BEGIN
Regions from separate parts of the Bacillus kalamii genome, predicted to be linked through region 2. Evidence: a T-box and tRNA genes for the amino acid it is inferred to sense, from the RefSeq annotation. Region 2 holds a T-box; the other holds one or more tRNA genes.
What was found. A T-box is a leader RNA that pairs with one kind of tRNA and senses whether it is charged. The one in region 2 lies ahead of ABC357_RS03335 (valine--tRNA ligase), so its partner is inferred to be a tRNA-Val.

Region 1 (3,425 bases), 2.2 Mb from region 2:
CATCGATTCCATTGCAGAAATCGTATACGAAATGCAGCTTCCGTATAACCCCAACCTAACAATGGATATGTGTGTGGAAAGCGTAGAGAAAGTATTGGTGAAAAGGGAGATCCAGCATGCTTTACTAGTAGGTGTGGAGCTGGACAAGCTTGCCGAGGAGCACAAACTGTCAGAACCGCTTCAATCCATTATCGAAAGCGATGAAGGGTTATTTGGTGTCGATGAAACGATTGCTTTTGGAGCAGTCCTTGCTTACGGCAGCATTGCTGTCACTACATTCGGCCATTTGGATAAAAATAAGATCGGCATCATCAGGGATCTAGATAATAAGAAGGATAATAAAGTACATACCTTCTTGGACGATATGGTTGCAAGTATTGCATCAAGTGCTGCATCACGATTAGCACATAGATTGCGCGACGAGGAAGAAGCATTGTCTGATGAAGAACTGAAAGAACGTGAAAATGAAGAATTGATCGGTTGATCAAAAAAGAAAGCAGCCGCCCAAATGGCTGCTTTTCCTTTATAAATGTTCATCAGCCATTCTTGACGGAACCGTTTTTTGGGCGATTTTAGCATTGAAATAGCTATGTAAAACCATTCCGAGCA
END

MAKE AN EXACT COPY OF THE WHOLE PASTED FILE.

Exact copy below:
Regions from separate parts of the Bacillus kalamii genome, predicted to be linked through region 2. Evidence: a T-box and tRNA genes for the amino acid it is inferred to sense, from the RefSeq annotation. Region 2 holds a T-box; the other holds one or more tRNA genes.
What was found. A T-box is a leader RNA that pairs with one kind of tRNA and senses whether it is charged. The one in region 2 lies ahead of ABC357_RS03335 (valine--tRNA ligase), so its partner is inferred to be a tRNA-Val.

Region 1 (3,425 bases), 2.2 Mb from region 2:
CATCGATTCCATTGCAGAAATCGTATACGAAATGCAGCTTCCGTATAACCCCAACCTAACAATGGATATGTGTGTGGAAAGCGTAGAGAAAGTATTGGTGAAAAGGGAGATCCAGCATGCTTTACTAGTAGGTGTGGAGCTGGACAAGCTTGCCGAGGAGCACAAACTGTCAGAACCGCTTCAATCCATTATCGAAAGCGATGAAGGGTTATTTGGTGTCGATGAAACGATTGCTTTTGGAGCAGTCCTTGCTTACGGCAGCATTGCTGTCACTACATTCGGCCATTTGGATAAAAATAAGATCGGCATCATCAGGGATCTAGATAATAAGAAGGATAATAAAGTACATACCTTCTTGGACGATATGGTTGCAAGTATTGCATCAAGTGCTGCATCACGATTAGCACATAGATTGCGCGACGAGGAAGAAGCATTGTCTGATGAAGAACTGAAAGAACGTGAAAATGAAGAATTGATCGGTTGATCAAAAAAGAAAGCAGCCGCCCAAATGGCTGCTTTTCCTTTATAAATGTTCATCAGCCATTCTTGACGGAACCGTTTTTTGGGCGATTTTAGCATTGAAATAGCTATGTAAAACCATTCCGAGCA